Jump to content
Poetry Magnum Opus
  • Announcements

    • tonyv

      Registration -- to join PMO ***UPDATED INSTRUCTIONS***   03/14/2017

      Automatic registration has been disabled. If you would like to join the Poetry Magnum Opus online community, use the "Contact Us" link at the bottom of this page and follow these instructions: 1. Check your email (including your spam folder) in a timely fashion for a reply. 2. After you receive a reply, use the "Sign Up" link at the top right corner of the page to create your account. Do this fast. I've lost my patience with people who use the "Contact Us" link to express interest in joining and then don't bother to check their email for a reply and don't bother to join after registration has been enabled. The queue fills up fast with spammers, and I have to spend my time sifting through the rubbish to delete them. The window of opportunity for joining will be short. I will not have my time wasted. If you don't check your email and you don't bother registering promptly, you will find that registration has been disabled and your future requests to join may go ignored. /s/ Tony ___________________ [Registration will only be enabled for a short while from the time your message is received, so please check your email for a reply and register within 12 hours of using the "Contact Us" link. (Be sure to check your spam folder if you don't see a reply to your message.)]
    • tonyv

      IMPORTANT: re Logging In to PMO ***Attention Members***   03/15/2017

      For security purposes, please use your email address when logging in to the site. This will prevent your account from being locked when malicious users try to log in to your account using your publicly visible display name. If you are unable to log in, use the "Contact Us" link at the bottom of the page.
    • tonyv

      Blogs   05/01/2017

      Blogs are now accessible to Guests. Guests may read and reply to blog entries. We'll see how this works out. If Guest participation becomes troublesome, I'll disable Guest access. Members are encouraged to make use of the PMO Members' Promotional Blog to promote their published works. Simply add your latest entry to the blog. Include relevant information (your name or screen name, poem title, periodical name, hyperlink to the site where published, etc). If you have a lot of them and feel you need your own blog, let me know, and I will try to accommodate you. Members are encouraged to continue also posting their promotional topics in the Promotions forum on the board itself which is better suited for archiving promotions.
Sign in to follow this  

Senryu and Zappai

Recommended Posts

Explore the Craft of Writing Poetry
Japanese Verse

Senryu is a Japanese syllabic verse that deals primarily with human nature and is often expressed through humor. It developed in the 18th century and is named after Karai Hachiemon, pen name Karai Senryu, who was a haijin (writer of haiku) and judge of comic verse contests. Senryu were originally poems of the merchant class and often made fun of corrupt officials and professionals.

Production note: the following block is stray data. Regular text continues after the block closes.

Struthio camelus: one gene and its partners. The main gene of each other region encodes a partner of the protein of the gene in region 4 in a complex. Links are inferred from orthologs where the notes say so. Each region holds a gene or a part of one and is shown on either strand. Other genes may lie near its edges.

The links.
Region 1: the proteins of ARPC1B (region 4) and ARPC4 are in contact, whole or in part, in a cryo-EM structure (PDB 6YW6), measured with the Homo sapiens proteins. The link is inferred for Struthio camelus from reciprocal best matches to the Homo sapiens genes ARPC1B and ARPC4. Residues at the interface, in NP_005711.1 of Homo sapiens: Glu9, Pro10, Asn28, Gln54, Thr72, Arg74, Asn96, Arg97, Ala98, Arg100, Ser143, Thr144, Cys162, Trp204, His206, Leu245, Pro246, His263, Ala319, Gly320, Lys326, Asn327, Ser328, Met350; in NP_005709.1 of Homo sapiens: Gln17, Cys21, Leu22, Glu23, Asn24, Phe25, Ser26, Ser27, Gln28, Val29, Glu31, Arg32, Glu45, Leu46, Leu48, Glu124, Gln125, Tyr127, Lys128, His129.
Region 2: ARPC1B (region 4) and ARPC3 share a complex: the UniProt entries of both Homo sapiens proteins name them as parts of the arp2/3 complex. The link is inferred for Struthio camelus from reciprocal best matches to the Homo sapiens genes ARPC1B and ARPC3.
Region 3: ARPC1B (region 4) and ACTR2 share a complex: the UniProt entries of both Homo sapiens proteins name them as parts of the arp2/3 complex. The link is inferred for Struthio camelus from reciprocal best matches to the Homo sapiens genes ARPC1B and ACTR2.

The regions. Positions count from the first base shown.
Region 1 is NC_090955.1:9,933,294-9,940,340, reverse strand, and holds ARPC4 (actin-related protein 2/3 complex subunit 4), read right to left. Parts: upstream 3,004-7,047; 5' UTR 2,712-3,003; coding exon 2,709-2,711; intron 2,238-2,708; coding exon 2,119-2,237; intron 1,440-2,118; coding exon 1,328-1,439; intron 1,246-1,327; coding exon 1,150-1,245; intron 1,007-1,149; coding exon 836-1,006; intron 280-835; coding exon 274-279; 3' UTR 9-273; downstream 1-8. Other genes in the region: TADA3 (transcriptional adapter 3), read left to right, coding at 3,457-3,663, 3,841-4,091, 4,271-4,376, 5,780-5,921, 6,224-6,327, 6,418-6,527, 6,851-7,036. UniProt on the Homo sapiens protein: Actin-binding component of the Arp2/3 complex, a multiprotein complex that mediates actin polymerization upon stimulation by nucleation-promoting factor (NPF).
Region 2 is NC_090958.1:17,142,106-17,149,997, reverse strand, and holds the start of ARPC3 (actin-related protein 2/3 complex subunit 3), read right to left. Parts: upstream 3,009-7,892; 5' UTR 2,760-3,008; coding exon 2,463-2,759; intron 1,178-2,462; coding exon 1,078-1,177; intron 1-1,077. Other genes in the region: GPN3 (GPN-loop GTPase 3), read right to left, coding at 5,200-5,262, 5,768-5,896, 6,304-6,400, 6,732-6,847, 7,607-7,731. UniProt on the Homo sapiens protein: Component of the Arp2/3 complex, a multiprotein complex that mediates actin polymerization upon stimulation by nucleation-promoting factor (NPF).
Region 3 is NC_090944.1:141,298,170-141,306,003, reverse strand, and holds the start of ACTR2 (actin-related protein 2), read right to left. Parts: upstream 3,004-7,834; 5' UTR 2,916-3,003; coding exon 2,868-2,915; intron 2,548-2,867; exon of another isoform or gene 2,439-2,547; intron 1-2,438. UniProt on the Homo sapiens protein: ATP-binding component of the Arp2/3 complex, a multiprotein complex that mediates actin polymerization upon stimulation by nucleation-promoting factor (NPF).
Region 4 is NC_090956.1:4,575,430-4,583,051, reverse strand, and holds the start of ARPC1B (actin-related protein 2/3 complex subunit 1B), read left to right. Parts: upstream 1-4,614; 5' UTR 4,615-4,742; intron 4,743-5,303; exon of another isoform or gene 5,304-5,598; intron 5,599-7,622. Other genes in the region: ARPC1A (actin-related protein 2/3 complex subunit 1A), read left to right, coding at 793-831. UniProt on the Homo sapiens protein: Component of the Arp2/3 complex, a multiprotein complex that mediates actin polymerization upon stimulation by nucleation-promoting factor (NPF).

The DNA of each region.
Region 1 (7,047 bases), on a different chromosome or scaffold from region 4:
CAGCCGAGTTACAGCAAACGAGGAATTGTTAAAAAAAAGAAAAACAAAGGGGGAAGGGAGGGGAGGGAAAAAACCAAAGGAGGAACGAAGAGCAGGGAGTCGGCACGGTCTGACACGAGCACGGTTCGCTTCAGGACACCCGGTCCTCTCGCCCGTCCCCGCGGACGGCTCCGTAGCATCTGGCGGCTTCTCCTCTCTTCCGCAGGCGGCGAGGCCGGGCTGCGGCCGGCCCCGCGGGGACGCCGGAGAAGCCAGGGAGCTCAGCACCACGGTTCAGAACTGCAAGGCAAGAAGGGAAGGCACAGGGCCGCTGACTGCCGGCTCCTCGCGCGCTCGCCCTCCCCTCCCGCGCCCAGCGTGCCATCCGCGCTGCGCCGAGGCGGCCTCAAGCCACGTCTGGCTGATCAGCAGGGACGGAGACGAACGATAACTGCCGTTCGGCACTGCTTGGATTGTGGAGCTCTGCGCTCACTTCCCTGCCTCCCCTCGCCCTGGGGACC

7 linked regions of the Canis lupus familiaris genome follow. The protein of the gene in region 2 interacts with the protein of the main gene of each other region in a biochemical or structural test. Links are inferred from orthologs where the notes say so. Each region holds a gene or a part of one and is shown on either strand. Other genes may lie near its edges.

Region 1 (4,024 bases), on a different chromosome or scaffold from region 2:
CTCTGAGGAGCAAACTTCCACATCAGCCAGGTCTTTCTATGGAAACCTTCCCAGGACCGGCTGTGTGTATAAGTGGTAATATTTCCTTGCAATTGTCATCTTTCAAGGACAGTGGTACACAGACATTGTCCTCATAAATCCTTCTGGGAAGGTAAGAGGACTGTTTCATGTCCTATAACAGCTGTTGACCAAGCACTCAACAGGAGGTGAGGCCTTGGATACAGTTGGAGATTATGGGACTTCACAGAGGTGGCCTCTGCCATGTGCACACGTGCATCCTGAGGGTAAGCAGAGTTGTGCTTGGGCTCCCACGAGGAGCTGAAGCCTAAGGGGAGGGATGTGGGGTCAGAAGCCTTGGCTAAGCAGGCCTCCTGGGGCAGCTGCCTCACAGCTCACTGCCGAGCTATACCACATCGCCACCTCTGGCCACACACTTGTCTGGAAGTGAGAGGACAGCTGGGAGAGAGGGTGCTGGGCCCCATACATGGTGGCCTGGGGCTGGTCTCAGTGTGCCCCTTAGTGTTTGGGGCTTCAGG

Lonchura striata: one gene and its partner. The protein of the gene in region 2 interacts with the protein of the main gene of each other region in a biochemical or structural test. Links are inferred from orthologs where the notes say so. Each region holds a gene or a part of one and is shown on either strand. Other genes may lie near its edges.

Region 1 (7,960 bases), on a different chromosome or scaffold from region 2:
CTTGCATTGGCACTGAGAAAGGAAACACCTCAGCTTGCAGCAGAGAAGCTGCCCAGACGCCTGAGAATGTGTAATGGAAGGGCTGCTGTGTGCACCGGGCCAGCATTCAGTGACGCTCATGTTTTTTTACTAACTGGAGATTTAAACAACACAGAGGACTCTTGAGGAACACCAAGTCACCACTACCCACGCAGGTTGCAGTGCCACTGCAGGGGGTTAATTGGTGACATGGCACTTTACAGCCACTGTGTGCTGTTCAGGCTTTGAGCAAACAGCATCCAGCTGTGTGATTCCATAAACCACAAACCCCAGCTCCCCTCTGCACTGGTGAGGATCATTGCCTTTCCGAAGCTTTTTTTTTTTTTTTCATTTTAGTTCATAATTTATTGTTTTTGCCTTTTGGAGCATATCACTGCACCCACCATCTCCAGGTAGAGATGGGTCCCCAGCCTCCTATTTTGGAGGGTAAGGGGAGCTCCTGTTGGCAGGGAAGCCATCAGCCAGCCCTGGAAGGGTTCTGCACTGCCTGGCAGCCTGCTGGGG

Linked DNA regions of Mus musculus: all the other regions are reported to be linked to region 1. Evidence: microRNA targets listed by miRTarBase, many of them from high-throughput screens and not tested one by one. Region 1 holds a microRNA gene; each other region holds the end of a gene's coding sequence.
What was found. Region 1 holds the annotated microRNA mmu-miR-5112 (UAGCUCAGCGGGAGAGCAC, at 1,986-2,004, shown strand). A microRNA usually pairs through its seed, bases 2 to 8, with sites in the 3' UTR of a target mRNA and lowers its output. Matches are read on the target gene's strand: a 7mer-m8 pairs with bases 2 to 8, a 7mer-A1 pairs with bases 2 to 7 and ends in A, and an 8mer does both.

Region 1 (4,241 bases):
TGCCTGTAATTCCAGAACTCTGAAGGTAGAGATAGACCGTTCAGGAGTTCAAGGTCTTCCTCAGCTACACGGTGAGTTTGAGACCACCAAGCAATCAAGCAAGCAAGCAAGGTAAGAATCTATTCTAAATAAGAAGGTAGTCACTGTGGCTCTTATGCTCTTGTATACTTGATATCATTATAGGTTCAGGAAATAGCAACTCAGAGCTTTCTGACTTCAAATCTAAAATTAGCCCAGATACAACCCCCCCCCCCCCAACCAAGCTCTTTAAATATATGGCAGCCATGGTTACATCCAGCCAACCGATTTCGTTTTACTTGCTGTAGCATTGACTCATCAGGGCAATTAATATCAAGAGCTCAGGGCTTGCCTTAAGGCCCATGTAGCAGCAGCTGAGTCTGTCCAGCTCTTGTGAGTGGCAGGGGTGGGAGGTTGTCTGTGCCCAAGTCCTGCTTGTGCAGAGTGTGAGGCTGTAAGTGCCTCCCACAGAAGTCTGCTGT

The official's child---
How well he learns to open
and close his fist!

The focus of the modern Senryu can be just about anything as long as it has a human or humorous slant. Senryus are lively, often humorous and sometimes even vulgar.

The main characteristics of the Senryu are energy or liveliness in the focus and choice of words, humor as revealed in human nature and use of subjects such as relationships, family, professions, children and pets. It is written in the same frame as the haiku, 17 syllables or less, 2 units of imagary and 1 unit of enlightenment.

So if you are wondering if a 3 line, 17 syllable poem is Haiku or Senryu, you can pretty much place the serious poem in the Haiku column and the more human, humorous poems as the Senryu. (but there are humorous Haiku and serious Senryu, go figure..)

The elements of the Senryu are:

  1. a poem in 3 lines or less.
  2. syllabic, 17 syllables or less.
  3. commonly written in 3 lines but can be written in 2 lines and can be written with fewer syllables, never more.
    • L1 5 syllables describes image.
    • L2 7 syllables, adds conflicting image or expands first image
    • L3 5 syllables provides insight (the ah ha! moment)through a juxtaposed image.
  4. written as a natural human experience in language that is simple, humorous, sometimes bawdy or vulgar.
  5. presented with an energy or liveliness in the focus and choice of words
  6. often humorous
  7. written in the moment.
  8. an imagist poem (draws the humor from the image)
  9. untitled but can be #ed.

Some of my own senryu: ---Judi Van Gorder

small child ignores call,
parent warns and begins count,                              
"Daddy, don't say fwee."


some roads meander
others flat out ask for speed                         
don't forget your map


fire ignites within,
flame mushrooms to the surface
autumn days


pelican's head bobs
beak bulging with trigger fish,
shore's stand-up comic


dial swings to eighty
and road ahead zips behind ---
siren sounds


militant peace march
anti-war protestors brawl
an oxymoron



Zappai is a silly senryu. I read this in a newletter at Writing.com. It didn't give a source and I've yet to research further but I wanted this included here. Basically, this form is written just to have fun. Other than adhering to the small frame of 17 syllables or less, no other rules apply. Instead of an Ah-ha moment it should have a Ha-ha moment.

Share this post

Link to post
Share on other sites
Sign in to follow this  


Important Information

By using this site, you agree to our Guidelines.